A study published in the journal Hydrobiologia suggests surface temperatures in Austrian lakes are likely to rise by as much as 5.4 degrees Fahrenheit by 2050, depending on the region.
The increase is a direct result of climate change, and will have an impact on the lakes' structure, function and water quality, study author Martin Dokulil, a retired researcher from the Institute for Limnology at the University of Innsbruck in Austria, said.
Most of Austria's alpine lakes are important ecosystems and are sensitive to environmental changes, he said.
"The predicted changes in surface water temperatures will affect the thermal characteristics of the lakes," he concluded. "Warmer water temperatures could lead to enhanced nutrient loads and affect water quality by promoting algal blooms and impairing the biological functions of aquatic organisms."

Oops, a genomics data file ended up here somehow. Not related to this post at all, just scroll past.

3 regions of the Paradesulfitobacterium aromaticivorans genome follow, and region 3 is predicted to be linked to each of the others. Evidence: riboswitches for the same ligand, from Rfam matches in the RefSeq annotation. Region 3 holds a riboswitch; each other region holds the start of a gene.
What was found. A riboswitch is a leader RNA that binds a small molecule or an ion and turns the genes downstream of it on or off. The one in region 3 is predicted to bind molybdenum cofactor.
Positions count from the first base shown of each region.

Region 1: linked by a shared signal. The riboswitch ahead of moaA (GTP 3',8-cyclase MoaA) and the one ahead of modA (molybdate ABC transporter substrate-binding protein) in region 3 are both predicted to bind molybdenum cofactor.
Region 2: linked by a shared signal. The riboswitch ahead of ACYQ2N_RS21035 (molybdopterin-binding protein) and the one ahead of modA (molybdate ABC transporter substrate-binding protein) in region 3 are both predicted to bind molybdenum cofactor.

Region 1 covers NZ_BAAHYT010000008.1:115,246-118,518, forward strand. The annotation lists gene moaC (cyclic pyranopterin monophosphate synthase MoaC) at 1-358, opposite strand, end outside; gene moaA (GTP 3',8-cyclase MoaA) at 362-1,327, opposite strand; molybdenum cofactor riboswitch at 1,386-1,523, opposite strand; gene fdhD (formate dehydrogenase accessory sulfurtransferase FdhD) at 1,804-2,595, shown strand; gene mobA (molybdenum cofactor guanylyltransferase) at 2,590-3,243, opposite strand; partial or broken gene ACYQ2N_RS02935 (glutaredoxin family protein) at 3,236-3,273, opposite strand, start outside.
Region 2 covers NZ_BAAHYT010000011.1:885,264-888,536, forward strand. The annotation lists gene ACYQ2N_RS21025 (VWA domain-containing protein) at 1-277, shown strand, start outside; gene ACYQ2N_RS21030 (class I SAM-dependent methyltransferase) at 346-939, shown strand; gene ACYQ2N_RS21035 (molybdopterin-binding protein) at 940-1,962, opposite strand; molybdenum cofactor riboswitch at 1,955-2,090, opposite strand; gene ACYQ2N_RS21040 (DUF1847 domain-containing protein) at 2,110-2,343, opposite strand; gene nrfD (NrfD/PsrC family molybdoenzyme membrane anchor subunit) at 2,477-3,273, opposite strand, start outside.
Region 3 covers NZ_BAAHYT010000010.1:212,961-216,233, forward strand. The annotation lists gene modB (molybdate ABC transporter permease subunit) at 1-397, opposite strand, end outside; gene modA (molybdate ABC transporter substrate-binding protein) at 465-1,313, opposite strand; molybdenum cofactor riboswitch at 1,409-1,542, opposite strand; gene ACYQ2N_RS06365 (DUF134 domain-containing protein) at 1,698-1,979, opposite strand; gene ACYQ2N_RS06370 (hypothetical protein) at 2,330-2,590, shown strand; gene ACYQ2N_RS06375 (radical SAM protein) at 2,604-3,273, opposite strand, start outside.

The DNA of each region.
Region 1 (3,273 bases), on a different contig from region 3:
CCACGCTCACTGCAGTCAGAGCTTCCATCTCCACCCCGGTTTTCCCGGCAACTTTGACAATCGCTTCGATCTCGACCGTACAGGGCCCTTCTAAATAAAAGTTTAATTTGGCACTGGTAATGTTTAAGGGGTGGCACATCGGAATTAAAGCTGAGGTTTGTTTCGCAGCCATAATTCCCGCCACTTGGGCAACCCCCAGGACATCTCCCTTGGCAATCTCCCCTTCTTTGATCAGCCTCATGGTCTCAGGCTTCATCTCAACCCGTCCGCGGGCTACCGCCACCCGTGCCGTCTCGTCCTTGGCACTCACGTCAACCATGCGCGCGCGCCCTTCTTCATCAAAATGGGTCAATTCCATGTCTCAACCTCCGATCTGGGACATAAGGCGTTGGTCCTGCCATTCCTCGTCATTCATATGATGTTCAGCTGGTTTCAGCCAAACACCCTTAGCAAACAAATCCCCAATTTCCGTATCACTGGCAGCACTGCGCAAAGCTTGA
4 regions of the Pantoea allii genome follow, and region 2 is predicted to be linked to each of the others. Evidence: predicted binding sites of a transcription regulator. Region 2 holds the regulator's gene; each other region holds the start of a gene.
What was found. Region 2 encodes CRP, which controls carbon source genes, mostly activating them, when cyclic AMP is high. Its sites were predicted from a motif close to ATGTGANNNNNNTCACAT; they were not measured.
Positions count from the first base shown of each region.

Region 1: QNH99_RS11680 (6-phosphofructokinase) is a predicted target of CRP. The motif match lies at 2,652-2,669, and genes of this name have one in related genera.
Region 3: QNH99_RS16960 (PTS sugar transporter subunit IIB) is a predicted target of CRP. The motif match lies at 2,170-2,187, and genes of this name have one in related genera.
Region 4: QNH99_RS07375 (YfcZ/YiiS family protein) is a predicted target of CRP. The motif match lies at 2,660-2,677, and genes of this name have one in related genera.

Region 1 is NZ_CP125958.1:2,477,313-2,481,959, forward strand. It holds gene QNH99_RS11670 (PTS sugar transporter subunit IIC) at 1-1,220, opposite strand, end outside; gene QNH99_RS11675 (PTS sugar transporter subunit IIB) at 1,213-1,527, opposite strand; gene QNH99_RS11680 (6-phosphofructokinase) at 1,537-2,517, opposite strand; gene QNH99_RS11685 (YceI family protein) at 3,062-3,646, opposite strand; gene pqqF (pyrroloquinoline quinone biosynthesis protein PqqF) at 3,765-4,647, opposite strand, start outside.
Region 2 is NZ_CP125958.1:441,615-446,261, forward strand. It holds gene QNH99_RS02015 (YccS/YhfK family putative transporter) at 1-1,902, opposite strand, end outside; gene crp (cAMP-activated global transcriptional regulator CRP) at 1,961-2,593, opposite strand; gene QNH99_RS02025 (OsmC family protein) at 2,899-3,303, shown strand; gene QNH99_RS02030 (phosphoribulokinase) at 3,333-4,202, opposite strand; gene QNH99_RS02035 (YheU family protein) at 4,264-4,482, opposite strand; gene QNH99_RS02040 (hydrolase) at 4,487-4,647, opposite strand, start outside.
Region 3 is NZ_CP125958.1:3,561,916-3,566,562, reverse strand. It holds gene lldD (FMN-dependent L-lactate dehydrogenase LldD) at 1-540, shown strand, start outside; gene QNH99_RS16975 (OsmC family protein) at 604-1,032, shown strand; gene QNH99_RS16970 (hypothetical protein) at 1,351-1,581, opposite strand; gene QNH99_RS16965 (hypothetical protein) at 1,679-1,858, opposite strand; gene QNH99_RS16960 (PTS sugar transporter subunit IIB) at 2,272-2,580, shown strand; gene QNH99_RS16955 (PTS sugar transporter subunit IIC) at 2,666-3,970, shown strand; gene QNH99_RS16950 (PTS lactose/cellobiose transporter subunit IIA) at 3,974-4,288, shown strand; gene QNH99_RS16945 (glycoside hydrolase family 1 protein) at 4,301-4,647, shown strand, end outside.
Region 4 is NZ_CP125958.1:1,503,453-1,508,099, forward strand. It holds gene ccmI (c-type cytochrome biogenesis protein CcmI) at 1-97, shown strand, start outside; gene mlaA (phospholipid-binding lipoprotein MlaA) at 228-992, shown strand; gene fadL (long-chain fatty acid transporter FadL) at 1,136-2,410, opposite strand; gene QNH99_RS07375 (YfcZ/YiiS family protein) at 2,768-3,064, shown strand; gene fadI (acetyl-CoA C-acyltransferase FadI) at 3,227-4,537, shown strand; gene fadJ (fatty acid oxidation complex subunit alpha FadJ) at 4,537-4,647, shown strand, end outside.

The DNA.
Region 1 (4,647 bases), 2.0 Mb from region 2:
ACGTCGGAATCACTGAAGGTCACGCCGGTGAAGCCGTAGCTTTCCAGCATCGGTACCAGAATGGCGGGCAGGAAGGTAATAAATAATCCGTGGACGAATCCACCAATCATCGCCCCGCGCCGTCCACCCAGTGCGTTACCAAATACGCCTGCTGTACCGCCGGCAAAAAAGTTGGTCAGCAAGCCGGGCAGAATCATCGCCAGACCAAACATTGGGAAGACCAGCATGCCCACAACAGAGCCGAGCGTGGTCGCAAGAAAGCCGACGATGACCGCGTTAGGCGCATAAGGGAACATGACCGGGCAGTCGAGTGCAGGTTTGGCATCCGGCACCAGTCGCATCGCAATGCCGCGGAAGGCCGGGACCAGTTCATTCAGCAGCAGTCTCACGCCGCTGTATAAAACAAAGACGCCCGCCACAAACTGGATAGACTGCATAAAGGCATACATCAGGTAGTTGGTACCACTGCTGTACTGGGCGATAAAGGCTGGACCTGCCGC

The study focused on nine large lakes in or bordering Austria, located in different climatic zones.
"Significant increases in summer temperatures will also affect the carbon cycling in lakes, with potential consequences on atmospheric carbon dioxide levels and the Earth's climate," Dokulil said.
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